In the aftermath of the manhunt, Watertown Police have held community meetings with residents to hear their views, and to issue apologies to those whose lives were endangered.

"I promised the residents of Watertown that we'll do a real, serious look at ourselves and everything that happened here, to make sure what went right, what went wrong, and what we can learn from that," Deveau said. "It's going to take a while to do that, but we are in the process of working with the state."

But Watertown residents — even many of those who experienced close calls with bullets penetrating their homes — had mainly praise for law enforcement officials during the shootout and subsequent search for Dzhokhar Tsarnaev.

"I think that given the conditions, they were forced to do a job that they were not trained to do at all, and I don’t fault them for anything that happened," said resident Andy Fehlner. "I think we were just unfortunate to be so close to such a strange occurrence — I’m not sure why they seemed to randomly have chosen this very quiet street that we live on."

So why did the Tsarnaevs make their last stand in Watertown? We know they knew the town well. Tamerlan’s close friend lived here on Boylston Street, and the brothers had visited the neighborhood three times on April 18. The carjacking victim was forced to drive here earlier in the night. Now, Watertown police are investigating to see if there are deeper connections.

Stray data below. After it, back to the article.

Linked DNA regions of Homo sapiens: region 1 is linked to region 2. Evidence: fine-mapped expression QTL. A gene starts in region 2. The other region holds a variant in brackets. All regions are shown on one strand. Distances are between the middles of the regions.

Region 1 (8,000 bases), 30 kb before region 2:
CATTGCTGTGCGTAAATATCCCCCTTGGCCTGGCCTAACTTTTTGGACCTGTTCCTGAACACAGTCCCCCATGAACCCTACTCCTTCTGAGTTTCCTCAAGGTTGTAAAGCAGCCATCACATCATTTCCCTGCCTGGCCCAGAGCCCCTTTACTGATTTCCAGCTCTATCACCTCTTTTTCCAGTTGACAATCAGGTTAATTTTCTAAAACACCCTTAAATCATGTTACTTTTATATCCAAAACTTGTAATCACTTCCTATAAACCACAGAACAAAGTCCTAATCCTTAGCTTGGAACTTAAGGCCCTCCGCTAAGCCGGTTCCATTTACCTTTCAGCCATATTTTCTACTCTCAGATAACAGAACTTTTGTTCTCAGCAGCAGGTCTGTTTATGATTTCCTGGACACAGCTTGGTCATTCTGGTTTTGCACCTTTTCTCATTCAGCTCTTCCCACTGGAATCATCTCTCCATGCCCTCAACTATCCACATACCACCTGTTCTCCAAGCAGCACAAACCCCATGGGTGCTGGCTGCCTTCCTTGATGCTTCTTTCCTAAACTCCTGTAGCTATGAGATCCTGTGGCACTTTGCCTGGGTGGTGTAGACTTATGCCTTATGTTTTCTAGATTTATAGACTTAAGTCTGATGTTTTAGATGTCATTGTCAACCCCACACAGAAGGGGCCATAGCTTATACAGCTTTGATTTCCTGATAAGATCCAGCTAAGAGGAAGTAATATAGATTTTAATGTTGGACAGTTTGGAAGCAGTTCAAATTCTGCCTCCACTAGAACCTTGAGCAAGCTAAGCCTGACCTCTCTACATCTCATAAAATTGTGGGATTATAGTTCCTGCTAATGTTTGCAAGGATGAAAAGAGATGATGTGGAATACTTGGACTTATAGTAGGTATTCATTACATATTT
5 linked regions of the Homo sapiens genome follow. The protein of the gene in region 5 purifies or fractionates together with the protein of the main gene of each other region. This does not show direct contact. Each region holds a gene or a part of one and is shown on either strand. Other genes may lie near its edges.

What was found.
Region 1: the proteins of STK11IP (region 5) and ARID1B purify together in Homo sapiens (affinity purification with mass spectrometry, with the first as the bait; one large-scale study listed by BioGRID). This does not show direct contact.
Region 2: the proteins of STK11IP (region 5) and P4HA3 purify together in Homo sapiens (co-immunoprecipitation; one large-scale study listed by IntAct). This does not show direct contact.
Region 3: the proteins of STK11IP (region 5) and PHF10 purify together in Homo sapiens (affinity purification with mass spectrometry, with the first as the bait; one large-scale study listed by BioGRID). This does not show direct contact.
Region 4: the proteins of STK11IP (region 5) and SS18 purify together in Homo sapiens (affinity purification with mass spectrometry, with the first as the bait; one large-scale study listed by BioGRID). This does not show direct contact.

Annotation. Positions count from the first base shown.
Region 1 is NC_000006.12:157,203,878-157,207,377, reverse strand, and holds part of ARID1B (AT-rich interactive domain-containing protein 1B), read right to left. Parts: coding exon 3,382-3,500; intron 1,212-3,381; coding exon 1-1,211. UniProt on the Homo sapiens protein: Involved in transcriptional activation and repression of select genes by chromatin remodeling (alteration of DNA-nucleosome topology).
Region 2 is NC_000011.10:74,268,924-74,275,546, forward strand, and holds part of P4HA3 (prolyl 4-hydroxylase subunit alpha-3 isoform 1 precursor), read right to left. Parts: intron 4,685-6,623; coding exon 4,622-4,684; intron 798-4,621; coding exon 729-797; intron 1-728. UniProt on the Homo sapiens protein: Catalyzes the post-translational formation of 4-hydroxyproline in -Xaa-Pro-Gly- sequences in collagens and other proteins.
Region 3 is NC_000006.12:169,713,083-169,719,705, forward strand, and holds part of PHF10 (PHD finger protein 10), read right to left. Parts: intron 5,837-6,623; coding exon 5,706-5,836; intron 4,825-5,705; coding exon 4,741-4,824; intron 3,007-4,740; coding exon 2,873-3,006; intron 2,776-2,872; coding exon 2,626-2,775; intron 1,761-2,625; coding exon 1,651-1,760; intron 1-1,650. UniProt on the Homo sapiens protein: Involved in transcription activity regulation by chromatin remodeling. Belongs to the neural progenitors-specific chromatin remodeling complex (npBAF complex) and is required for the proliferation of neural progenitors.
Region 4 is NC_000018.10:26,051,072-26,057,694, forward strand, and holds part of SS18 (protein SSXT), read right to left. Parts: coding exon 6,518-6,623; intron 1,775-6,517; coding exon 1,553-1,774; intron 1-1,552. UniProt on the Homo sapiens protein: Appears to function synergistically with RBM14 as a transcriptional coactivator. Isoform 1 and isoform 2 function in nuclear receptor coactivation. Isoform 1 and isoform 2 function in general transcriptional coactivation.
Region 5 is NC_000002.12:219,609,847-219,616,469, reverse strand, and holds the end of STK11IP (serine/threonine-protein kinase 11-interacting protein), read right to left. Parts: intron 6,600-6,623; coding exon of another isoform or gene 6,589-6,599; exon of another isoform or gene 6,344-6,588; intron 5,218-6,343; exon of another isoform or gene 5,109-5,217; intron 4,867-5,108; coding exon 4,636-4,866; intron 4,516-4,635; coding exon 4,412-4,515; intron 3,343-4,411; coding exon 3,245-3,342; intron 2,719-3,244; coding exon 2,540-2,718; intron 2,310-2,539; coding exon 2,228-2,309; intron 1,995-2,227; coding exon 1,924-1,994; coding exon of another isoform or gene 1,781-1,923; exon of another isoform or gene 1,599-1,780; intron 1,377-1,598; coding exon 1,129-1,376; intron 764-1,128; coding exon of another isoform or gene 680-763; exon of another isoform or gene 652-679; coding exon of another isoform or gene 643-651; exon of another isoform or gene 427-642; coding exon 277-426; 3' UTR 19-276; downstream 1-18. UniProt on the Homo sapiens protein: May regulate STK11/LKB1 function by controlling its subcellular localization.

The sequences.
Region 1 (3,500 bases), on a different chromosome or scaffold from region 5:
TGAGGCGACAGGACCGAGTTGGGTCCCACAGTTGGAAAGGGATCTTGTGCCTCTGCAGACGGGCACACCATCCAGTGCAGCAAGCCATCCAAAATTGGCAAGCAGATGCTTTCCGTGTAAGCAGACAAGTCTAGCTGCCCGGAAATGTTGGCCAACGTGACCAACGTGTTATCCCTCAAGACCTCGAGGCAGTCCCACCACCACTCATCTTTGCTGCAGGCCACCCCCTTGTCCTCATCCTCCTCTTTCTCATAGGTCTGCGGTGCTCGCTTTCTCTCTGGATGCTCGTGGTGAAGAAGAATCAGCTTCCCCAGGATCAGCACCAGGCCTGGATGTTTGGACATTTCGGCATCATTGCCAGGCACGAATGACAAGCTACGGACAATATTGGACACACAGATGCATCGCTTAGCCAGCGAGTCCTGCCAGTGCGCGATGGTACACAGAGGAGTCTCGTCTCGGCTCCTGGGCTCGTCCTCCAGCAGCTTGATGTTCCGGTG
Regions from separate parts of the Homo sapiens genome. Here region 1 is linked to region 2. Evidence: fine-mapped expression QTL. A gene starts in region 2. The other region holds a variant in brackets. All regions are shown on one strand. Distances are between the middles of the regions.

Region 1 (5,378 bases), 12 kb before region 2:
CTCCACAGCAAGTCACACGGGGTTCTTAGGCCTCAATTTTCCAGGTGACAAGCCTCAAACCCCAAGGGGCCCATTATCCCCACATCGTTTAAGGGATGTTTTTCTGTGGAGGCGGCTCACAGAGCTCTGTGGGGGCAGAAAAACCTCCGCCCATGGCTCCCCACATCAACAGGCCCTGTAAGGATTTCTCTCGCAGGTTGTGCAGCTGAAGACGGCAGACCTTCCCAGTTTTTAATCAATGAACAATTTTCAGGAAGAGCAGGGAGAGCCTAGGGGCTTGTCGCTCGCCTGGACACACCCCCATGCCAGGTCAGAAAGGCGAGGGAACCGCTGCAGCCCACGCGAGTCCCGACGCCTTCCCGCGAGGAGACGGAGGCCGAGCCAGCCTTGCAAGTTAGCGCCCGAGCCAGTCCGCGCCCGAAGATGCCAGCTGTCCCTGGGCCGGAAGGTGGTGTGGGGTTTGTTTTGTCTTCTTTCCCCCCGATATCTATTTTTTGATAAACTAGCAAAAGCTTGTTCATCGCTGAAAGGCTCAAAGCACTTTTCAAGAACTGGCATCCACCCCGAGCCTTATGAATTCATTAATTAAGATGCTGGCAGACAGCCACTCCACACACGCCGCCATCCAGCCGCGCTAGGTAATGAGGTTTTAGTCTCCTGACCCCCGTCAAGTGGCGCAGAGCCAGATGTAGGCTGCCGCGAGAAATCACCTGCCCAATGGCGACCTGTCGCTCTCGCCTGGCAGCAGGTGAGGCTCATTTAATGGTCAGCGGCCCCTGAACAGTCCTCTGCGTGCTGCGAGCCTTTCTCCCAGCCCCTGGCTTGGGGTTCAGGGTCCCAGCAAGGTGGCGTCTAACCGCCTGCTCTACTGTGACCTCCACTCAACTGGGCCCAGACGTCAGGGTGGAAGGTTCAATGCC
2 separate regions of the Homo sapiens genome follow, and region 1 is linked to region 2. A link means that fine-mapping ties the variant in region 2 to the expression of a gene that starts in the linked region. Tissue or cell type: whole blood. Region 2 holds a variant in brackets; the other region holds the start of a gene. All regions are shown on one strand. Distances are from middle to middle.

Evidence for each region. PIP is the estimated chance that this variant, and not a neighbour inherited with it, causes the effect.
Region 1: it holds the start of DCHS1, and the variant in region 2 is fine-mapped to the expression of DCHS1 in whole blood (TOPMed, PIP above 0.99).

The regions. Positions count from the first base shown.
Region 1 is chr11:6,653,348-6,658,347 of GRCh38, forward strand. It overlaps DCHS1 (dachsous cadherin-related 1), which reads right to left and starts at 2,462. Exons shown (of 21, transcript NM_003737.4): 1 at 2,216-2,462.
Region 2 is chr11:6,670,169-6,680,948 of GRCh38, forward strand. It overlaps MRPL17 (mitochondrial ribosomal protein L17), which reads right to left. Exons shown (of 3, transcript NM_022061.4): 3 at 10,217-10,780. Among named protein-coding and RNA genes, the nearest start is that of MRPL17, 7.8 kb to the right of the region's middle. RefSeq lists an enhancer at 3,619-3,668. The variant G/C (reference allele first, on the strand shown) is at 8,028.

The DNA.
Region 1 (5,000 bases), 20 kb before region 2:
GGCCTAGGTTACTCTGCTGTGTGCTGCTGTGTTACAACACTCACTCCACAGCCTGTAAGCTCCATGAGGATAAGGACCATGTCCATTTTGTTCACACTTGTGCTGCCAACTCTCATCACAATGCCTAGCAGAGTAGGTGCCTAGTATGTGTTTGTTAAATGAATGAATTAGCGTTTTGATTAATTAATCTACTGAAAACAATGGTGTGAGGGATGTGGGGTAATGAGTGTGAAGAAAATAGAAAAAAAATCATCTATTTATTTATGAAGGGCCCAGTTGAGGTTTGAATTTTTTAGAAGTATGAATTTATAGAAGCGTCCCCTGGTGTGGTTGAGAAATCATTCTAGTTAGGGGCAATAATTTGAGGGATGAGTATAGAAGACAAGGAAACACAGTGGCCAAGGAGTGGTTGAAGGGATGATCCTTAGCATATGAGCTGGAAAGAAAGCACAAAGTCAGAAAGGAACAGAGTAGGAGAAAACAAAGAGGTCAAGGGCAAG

"We're still trying to flush that out," Deveau said. "We're part of a lot of detectives' meetings with the FBI and Boston, trying to retrace all the steps and everything, and that's an investigation that continues on. One of the things about Watertown is it's a very diverse community. Now we're trying to figure out if bad people can kind of just melt into there and not raise any concerns as they might in other areas of Massachusetts."

The Tsarnaevs also were familiar with Watertown’s roads —likened by one resident to the streets of Prague: circular, concentric and confusing. Outside Police forces got lost here.

That in itself is a lesson, says Deveau.

"In a true emergency, police vehicles got to have better GPS systems," he said. "Officers certainly weren't going to stop and program their address in, but we could've had more resources, quicker, if we had that type of technology."

Looking back, Peabody Police Chief Robert Champagne — who dispatched 12 officers 30 miles to assist in the search and arrest — says the massive police was not perfect, but …

"We learn lessons all the time," Champagne said. "This is a great opportunity to point out we did things a lot of things right, those days, and there's other things that we look at and talk about later, and say what could we do better the next time."

The police response in Watertown over an 18-hour period on April 19 included acts of heroism. But law enforcement’s response also posed an added public safety risk that serves as a cautionary tale in how to protect a community while dealing with terrorism in our midst.